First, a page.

This series examines youth vulnerability and risk-taking behaviors on several outcomes for young adults, using the National Longitudinal Survey of Youth, 1997 cohort. Notable results suggest youth follow one of four patterns in connecting to the labor market and school in the transition to adulthood: consistently-connected, later-connected, initially-connected, or never-connected. Second generation Latinos make a fairly smooth transition to young adulthood, but are less likely to engage in post-secondary schooling than whites. Youth from low-income families, distressed neighborhoods, and youth with poor mental health engage in relatively high levels of some adolescent risk behaviors and have relatively lower earnings and levels of connectedness in early adulthood.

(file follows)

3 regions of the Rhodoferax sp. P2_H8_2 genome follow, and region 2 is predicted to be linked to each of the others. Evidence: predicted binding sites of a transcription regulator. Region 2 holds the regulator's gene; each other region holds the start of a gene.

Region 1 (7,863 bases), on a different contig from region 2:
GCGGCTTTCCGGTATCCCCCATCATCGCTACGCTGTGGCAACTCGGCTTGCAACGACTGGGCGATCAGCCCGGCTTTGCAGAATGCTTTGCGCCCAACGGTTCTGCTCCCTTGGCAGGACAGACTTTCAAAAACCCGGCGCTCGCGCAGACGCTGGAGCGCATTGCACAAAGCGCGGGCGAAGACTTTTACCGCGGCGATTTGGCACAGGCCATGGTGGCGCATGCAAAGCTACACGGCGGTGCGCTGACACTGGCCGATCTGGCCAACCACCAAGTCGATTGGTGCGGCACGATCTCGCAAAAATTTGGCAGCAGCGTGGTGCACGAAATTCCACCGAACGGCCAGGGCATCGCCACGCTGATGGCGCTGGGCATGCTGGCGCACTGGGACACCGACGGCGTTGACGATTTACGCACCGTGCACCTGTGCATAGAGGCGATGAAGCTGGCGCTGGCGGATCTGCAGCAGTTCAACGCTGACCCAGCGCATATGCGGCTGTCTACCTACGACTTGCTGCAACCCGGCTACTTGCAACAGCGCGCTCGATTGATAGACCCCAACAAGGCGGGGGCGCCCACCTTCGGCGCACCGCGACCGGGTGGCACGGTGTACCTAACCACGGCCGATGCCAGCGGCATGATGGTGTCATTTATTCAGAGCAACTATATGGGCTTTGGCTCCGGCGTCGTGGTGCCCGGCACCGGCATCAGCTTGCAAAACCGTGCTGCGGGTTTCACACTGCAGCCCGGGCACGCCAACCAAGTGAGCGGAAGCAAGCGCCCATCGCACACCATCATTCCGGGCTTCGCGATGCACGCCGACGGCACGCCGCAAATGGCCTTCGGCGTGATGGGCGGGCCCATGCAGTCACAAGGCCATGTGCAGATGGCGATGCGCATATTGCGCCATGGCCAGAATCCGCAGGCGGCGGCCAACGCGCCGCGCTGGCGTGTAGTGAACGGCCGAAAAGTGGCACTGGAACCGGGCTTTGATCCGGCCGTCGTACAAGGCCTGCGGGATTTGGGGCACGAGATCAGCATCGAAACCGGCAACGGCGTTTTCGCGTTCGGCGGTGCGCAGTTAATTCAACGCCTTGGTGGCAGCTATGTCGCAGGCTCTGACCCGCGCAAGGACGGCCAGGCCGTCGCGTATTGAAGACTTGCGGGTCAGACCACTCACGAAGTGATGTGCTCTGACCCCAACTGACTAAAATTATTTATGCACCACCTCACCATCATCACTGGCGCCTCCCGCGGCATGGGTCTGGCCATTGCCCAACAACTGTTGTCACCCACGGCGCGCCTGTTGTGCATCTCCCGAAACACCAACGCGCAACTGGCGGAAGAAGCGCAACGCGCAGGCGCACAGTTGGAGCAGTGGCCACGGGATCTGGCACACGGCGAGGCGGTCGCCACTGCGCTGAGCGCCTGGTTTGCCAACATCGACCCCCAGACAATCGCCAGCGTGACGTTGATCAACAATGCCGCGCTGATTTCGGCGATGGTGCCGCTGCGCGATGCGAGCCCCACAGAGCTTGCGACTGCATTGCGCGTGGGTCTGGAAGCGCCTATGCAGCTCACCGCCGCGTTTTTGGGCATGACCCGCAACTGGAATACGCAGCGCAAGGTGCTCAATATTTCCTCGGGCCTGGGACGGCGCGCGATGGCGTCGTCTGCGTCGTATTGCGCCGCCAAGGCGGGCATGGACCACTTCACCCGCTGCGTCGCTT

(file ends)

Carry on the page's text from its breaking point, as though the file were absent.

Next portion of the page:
Multiple Pathways Connecting to School and Work
Second-Generation Latinos Connecting to School and Work
Youth from Distressed Neighborhoods
Youth from Low-Income Families
Young Men and Young Women
Youth with Depression/Anxiety
Part of the Vulnerable Youth and the Transition to Adulthood Factsheet series
Low-Income African American Youth
Youth from Low-Income Working Families
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